For agility training, once the dog begins obstacle training, there is never a wrong answer. Dogs get confused, and may shut down, if they start being told they're doing the wrong thing, so keep the training light and never scold for doing the incorrect thing. If the dog doesn't do what you want it to, you simply do not mark/reward for that action. You just ask again and, the minute you get the correct response, mark/reward and make a huge deal of it. That will make your dog more anxious to give you that same answer again. As you start competing, you might want to use a particular word to indicate the incorrect response, such as "uh oh," or "oops," but not with a scolding tone. This will indicate that the dog will be asked to try again but everything is fine between the two of you.

Lastly, always keep the training fun for both you and your dog. Even when you start competing, or have been competing for a long time, this is critical. If you start getting caught up in the competition and title-winning, you might forget why you started agility to begin with: because it's fun! When the game stops being fun, your dog won't enjoy it anymore and neither will you. Agility is a wonderful sport and will forever secure the relationship between you and your dog. Run fast, run clean, and, above all, have fun!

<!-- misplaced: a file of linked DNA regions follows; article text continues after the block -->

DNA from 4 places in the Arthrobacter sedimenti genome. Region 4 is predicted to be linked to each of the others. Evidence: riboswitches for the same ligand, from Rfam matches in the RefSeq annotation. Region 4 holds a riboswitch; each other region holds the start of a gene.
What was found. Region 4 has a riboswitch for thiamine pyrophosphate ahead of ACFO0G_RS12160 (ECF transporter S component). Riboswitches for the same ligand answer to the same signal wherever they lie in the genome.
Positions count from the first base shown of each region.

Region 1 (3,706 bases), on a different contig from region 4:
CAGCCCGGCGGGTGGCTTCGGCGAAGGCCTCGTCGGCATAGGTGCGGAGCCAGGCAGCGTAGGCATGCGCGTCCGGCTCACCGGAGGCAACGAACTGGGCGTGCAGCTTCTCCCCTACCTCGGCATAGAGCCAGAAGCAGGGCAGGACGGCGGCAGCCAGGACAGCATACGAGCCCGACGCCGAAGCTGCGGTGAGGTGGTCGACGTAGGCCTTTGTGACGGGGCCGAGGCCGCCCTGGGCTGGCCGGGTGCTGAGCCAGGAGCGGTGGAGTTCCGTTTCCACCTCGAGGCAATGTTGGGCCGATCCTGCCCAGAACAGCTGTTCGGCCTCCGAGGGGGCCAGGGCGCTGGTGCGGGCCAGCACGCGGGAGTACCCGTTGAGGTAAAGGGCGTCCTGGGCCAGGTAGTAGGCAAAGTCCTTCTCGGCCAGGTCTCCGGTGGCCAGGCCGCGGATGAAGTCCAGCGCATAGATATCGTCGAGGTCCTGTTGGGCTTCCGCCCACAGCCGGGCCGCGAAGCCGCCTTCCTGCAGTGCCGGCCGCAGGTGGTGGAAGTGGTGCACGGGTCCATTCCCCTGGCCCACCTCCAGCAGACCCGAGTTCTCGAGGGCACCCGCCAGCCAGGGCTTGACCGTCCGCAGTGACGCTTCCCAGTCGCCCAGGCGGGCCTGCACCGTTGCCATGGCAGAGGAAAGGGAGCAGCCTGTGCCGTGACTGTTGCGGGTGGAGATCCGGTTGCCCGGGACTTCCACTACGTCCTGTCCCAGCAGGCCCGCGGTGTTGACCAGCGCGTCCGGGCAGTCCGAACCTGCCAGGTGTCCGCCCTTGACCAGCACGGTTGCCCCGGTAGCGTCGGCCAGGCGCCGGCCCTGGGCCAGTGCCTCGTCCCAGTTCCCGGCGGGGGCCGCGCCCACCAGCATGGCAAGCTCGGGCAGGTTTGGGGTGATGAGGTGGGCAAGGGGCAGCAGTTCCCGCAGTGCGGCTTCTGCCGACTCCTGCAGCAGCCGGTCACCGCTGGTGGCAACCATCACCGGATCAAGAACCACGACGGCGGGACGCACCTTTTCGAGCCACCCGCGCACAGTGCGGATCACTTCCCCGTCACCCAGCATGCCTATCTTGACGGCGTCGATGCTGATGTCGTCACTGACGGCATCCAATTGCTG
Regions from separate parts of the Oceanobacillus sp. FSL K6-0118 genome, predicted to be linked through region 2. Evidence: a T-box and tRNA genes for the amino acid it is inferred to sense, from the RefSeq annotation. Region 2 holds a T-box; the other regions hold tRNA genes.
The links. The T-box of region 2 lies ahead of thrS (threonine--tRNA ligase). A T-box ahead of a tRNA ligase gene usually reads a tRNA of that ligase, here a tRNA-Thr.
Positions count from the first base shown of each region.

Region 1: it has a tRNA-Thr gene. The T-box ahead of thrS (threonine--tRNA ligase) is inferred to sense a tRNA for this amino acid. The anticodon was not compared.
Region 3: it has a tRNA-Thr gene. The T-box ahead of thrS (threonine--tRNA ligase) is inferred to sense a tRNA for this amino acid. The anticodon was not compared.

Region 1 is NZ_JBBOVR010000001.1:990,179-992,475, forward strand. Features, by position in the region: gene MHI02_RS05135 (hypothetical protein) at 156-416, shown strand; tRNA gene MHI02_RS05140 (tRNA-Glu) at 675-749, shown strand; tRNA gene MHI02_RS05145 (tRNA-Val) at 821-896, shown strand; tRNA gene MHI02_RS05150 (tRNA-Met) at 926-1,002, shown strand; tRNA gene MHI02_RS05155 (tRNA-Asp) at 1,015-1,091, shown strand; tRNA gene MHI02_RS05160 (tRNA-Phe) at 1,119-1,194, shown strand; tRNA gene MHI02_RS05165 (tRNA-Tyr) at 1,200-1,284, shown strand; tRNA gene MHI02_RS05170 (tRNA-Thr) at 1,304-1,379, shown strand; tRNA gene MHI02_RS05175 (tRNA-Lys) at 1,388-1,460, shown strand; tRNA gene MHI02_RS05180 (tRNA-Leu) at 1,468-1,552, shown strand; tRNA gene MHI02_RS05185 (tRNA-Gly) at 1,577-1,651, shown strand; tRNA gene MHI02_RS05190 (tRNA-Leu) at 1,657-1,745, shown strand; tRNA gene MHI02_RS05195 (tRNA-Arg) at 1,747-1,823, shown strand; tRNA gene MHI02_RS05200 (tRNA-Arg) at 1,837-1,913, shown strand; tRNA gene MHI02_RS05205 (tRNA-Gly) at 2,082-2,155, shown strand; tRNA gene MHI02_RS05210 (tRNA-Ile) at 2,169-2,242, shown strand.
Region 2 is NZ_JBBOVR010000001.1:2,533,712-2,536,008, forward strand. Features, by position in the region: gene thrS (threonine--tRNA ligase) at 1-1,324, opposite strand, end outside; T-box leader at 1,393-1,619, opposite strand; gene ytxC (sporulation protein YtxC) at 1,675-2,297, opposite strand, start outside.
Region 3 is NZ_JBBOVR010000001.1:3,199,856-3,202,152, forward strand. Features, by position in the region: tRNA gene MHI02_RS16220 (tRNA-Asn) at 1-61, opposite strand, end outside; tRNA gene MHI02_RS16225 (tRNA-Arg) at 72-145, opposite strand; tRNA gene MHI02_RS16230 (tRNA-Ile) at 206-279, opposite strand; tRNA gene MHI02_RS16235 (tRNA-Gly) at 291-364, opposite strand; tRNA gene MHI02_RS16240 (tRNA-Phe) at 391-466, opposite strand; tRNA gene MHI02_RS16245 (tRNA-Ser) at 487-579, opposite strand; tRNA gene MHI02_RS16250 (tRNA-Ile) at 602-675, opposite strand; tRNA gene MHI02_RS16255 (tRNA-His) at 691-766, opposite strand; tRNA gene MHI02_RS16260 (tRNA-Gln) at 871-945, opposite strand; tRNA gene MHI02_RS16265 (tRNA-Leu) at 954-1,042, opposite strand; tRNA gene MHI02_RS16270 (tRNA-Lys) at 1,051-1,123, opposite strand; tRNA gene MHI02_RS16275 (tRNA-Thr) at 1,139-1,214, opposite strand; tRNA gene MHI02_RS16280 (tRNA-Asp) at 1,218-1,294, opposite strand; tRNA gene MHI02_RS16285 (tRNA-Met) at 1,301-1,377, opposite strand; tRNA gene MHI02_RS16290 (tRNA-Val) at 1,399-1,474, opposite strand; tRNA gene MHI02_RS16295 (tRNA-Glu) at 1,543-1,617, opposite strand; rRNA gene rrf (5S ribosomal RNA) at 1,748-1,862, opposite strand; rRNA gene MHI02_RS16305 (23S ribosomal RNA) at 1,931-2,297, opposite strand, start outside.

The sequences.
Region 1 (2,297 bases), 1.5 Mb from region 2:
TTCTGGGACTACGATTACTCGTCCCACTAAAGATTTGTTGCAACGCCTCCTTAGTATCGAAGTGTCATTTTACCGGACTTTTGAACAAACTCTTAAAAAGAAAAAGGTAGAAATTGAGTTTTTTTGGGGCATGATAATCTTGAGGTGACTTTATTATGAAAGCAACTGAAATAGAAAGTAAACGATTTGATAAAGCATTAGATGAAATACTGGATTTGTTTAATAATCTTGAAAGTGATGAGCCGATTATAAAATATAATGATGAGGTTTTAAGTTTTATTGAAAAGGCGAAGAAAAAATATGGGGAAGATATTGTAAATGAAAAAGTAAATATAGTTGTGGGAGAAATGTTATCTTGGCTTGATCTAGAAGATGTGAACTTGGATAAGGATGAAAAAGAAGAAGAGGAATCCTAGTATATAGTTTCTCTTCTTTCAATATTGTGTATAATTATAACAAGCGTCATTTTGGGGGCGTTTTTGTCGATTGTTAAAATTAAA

Melissa Buhmeyer has been involved in dog agility training for two years and is co-founder of www.dogtraining-school.com/, a dog training school resource site for aspiring and professional dog trainers.

We strive to provide only quality articles, so if there is a specific topic related to dog training that you would like us to cover, please contact us at any time.

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Instant-access Videos Review:best Dog Training Video Package
By Sue Cole
Train My Dog To Come When Called: House Train My Dog(Best Dog Training Video)Dog Training "Instant-Access Videos" ReviewA Dog Obedience Training Video needs to be the Read more...